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May 12, 2003
Evening Gloom and Giggle

Reading the Wall Street Journal, I read that LTV Corporation is a steel company, current reorganizing and considering liquidation or filing bankruptcy.

So far 40,000 retired employees have lost their health insurance coverage. 200,000 more retired employees and dependants are probably going to lose their benefits.

International Steel Group bought the assets of LTV Corp but naturally not the liabilities. That means the jobs, and benefits, of young workers are safe, but retires who expected the pensions and benefits promised by their employer to, well, be there when they retired, are out of luck.

A similar situation awaits the retires of Bethlehem Steel Corp., National Steel Corp. and others that are now becoming parts of leaner, stronger competitors - which buy their assets but abandon promises made to former workers in better times.
This is part of the aging of the Baby Boomer generation. I don't really see why corporations who can afford $10M or $50M annual salaries for their CEOs (and, no doubt, similar salaries for other high-level executives) should be allowed, now, to cry poverty, sell their assets to themselves under a new name, and leave the workers in the gutter.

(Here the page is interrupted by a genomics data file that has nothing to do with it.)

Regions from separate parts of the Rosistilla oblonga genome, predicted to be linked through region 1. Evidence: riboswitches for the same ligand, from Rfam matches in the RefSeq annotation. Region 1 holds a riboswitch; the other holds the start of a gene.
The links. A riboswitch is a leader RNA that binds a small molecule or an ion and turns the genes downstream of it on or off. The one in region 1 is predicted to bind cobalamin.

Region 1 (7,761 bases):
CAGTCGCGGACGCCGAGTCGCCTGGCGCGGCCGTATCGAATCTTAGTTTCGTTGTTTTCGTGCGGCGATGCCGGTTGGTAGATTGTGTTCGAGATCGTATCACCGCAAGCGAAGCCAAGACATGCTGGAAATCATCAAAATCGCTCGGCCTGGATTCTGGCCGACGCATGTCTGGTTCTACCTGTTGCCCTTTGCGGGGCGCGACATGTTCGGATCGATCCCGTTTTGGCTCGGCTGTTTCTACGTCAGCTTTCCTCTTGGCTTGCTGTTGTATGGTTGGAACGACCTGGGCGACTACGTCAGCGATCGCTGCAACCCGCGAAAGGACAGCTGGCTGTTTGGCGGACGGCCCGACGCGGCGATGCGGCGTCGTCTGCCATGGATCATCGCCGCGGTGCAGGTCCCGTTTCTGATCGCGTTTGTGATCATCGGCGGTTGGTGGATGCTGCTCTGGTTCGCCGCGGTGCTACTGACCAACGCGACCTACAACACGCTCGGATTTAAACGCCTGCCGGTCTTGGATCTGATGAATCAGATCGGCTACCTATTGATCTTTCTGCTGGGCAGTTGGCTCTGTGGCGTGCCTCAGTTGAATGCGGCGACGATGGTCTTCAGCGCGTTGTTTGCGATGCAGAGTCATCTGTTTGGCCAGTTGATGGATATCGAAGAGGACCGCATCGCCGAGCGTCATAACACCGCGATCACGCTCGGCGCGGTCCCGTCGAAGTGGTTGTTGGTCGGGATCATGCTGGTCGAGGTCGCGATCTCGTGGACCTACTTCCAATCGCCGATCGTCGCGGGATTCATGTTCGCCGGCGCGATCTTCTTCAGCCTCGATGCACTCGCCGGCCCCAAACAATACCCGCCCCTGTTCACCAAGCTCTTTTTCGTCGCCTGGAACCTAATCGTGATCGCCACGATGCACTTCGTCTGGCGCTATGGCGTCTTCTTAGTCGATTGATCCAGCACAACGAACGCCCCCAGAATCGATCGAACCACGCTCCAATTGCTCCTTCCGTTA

Is this country ever going to learn that the country is the people? How can we show them that corporations and the economy exist to serve the people, and not vice-versa?

In other news:

The oft-repeated liberal charge that Joe Lieberman is Bush-lite is correct in at least one respect: The stronger the president looks in the general election, the better the Connecticut senator's chances in the Democratic primary.

If Howard Dean, the kindly Vermont doctor, is the candidate of Democratic fantasy, Sen. Lieberman is the candidate of Democratic desperation, the centrist of last resort once all other scenarios for regime change have been exhausted.

I was going to get all wound up about the potential that the Dems might actually field Lieberman, then I found myself laughing.

If referring to a "regime change" from the current Administration has hit the staid pages of the Wall Street Journal (not the less-illustrious Opinion version, but the real one), then it must have really settled in to public consciousness.

Regime change in '04!

(Can't provide links, sorry. I was reading the dead tree version of the paper. For reference, it was the Monday, May 12 edition.)

Posted by AnneZook at 09:13 PM


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